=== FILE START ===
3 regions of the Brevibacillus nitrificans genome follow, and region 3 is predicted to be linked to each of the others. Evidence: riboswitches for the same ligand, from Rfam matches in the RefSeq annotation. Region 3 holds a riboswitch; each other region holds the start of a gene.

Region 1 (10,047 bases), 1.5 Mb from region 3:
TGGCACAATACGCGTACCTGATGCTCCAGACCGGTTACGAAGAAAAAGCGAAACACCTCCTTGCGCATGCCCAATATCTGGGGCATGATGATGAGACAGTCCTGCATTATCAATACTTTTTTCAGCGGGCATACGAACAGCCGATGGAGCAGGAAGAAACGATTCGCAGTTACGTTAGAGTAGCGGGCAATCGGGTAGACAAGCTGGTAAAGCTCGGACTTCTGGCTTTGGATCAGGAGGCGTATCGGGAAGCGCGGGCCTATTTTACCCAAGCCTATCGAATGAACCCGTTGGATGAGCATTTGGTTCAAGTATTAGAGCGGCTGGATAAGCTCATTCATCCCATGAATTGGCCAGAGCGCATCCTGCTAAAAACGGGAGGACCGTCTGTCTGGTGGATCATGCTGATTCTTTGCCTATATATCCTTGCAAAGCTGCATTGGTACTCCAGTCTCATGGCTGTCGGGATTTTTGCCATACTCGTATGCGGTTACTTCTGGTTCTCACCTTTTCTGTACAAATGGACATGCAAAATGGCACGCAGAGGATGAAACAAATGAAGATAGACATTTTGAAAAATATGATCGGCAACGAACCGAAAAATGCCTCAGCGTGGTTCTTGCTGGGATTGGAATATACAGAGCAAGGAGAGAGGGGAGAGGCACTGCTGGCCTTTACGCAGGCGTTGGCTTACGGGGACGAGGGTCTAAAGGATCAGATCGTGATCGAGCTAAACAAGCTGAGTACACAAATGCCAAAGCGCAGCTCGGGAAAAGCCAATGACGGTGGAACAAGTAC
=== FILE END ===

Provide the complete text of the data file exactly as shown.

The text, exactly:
3 regions of the Brevibacillus nitrificans genome follow, and region 3 is predicted to be linked to each of the others. Evidence: riboswitches for the same ligand, from Rfam matches in the RefSeq annotation. Region 3 holds a riboswitch; each other region holds the start of a gene.

Region 1 (10,047 bases), 1.5 Mb from region 3:
TGGCACAATACGCGTACCTGATGCTCCAGACCGGTTACGAAGAAAAAGCGAAACACCTCCTTGCGCATGCCCAATATCTGGGGCATGATGATGAGACAGTCCTGCATTATCAATACTTTTTTCAGCGGGCATACGAACAGCCGATGGAGCAGGAAGAAACGATTCGCAGTTACGTTAGAGTAGCGGGCAATCGGGTAGACAAGCTGGTAAAGCTCGGACTTCTGGCTTTGGATCAGGAGGCGTATCGGGAAGCGCGGGCCTATTTTACCCAAGCCTATCGAATGAACCCGTTGGATGAGCATTTGGTTCAAGTATTAGAGCGGCTGGATAAGCTCATTCATCCCATGAATTGGCCAGAGCGCATCCTGCTAAAAACGGGAGGACCGTCTGTCTGGTGGATCATGCTGATTCTTTGCCTATATATCCTTGCAAAGCTGCATTGGTACTCCAGTCTCATGGCTGTCGGGATTTTTGCCATACTCGTATGCGGTTACTTCTGGTTCTCACCTTTTCTGTACAAATGGACATGCAAAATGGCACGCAGAGGATGAAACAAATGAAGATAGACATTTTGAAAAATATGATCGGCAACGAACCGAAAAATGCCTCAGCGTGGTTCTTGCTGGGATTGGAATATACAGAGCAAGGAGAGAGGGGAGAGGCACTGCTGGCCTTTACGCAGGCGTTGGCTTACGGGGACGAGGGTCTAAAGGATCAGATCGTGATCGAGCTAAACAAGCTGAGTACACAAATGCCAAAGCGCAGCTCGGGAAAAGCCAATGACGGTGGAACAAGTAC